Tag Archive: Working Families Alliance

E Pluribus Cleanum

Pipelines leaking toxic material into our water supply. Oil bomb trains traveling on antiquated infrastructure through our towns and villages. Fossil fuel plants spewing carcinogens into the air we breathe. These are the things we can look forward to if we conduct business as usual.

Today, a coalition of 36 environmental, religious, and activist groups announced the launch of a coalition to scrap  “business as usual” and jump start an aggressive campaign to address these problems.

Most of the actions taken by these individual groups to date have been in opposition of something – a pipeline through the Pinelands or processing of liquefied natural gas, a highly explosive and dangerous endeavor. Each group has done its own thing, often without specific goals other than to shut down a harmful project.

Now, the coalition is going head on with the dirty fuel industry by promoting the eventual elimination of these energy sources in favor of renewable energy. In a nutshell, they are proposing that our electricity be generated 100% from renewables by 2030, and the we totally eliminate dirty energy by 2050. These are realistic goals based academic research being conducted at Stanford University.

Dudley Burdge Cleared of Wrong Doing, and The Ethics Commission Admits Samson Investigation

Earlier, a crowd of mostly-CWA members listened as the State Ethics Commission threw out the case against Dudley Burdge.

Here is a clip of CWA’s Hetty Rosenstein explaining why Burge was being investigated, and the hypocrisy of focusing on a union rep who was doing his job as opposed to one of the many scandals endemic to the Christie Administration.

Following the rally outside the commission, CWA members and other supporters of Dudley Burdge came inside the hearing to show our support. While inside, several people, including Hetty Rosenstein and Working Families Alliance’s Analilia Meija asked commissioners when we were goiing to know about their investigation of David Samson. They promptly went into close session.  The video of the crowd leaving the hearing can be found Here

Earlier this week,

The Star Ledger pointed out the hypocrisy behind the 5 year investigation into Dudley Burdge. To quote them at length,

It now appears that this Tuesday, instead of examining NJWF’s accusations against Samson other Christie cronies, the Ethics Commission plans to review a ridiculous five year old case against a union representative, Dudley Burdge, for the “unethical” behavior of making a phone call to investigate potential identity theft. Earlier this year, Burdge had a hearing before an Administrative Law Judge – who found the complaint had no merit and dismissed it.

When the commission reconvened its public session, they announced they were siding with common sense (and an administrative judge’s previous ruling) and dropping all accusations. The crowd stayed to continue to pressure the ethics board. Finally, after back and forth with CWA and WFA members, the board announced that they are indeed investigating Samson, but that they would not reveal the docket number or investigator assigned to him.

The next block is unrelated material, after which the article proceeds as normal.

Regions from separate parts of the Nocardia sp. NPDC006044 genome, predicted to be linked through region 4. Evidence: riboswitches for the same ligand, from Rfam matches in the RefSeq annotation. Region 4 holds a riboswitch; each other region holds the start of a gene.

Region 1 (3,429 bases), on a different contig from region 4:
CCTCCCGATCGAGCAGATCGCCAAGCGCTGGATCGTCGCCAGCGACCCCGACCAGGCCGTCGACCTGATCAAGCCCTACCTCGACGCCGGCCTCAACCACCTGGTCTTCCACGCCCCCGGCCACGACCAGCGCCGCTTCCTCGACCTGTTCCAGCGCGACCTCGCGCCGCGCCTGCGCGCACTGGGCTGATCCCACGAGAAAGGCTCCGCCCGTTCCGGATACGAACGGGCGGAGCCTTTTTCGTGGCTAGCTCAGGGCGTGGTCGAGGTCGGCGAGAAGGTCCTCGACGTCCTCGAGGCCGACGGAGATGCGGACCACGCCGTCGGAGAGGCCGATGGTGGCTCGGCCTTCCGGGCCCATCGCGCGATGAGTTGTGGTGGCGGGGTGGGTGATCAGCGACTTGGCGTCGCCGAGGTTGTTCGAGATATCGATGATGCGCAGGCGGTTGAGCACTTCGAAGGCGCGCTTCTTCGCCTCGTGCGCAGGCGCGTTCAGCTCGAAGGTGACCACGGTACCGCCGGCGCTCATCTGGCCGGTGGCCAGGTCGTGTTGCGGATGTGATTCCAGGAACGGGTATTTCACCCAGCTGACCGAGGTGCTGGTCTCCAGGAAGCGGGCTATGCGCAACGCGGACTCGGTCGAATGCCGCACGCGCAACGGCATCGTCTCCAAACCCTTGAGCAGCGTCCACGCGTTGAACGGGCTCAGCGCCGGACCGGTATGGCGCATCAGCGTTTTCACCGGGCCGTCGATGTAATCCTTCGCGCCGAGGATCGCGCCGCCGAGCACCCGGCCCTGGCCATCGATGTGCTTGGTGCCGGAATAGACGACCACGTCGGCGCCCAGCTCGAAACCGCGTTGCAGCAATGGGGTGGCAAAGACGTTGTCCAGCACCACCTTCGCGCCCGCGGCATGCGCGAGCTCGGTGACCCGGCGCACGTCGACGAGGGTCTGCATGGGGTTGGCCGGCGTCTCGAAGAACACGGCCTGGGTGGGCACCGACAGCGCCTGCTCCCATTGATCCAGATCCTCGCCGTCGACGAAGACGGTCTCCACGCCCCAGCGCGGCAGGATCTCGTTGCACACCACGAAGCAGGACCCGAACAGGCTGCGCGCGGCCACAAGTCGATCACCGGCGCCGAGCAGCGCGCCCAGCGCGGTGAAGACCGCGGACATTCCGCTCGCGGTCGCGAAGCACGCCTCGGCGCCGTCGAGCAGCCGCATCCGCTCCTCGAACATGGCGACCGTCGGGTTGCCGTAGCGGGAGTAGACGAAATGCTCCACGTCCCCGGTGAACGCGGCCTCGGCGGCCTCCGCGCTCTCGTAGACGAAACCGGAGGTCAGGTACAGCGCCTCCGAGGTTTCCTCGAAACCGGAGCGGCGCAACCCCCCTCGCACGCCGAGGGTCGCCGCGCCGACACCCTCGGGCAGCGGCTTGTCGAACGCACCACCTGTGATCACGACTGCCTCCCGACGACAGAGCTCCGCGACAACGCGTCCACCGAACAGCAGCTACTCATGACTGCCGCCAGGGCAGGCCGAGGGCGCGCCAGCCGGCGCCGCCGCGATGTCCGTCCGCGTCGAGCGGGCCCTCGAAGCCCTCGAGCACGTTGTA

So where is Christie? In the catbird seat or a rough rumble seat? Part I

Gov. Christie has suffered a severe blow in the past few months. His Executive Office and other close colleagues are under investigation. He has gone down in both national and NJ polls. Questions about Bridgegate, Sandy, and the NY/NJ Port Authority have hounded him. Following his initial two-hour press conference in January, he has refused to meet with the press and has tried to convey the appearance of conducting business as usual.

We now have learned from the NY Times that the administration’s internal review performed by lawyer Randy Mastro of what went wrong in Bridgegate will be made public shortly. “According to people with firsthand knowledge of the inquiry, it has uncovered no evidence that the governor was involved in the plotting or directing of the lane closings.” Nobody really expected that Christie’s lawyer would say the governor was guilty of something. The article is an excellent read, and although many will be skeptical, let’s accept the conclusion for now at face value.  

So where does this leave Christie? In the catbird seat or a rough rumble seat? More likely the latter. However, several points at the moment benefit Christie:

  • The review bolsters his earlier stated claim that  he had “no knowledge that traffic lanes leading to the bridge had been closed until after they were reopened.”  So far there is no evidence to the contrary and no charges have been brought against him.

  • Americans have a tradition of looking past the misdeeds of of office-holders. Mayor Sharpe James under indictment for many years was re-elected and later went to prison. Congressman Rob Andrews under a House Ethics investigation was re-elected and later resigned from the House. Scandals where a politician is seen as filling his own pockets, like the previous examples, are often viewed more seriously by the public than scandals in which politicians use their power as Christie does to stay in office or to expand his reach – often seen as “politics as usual,” or just “hardball politics.”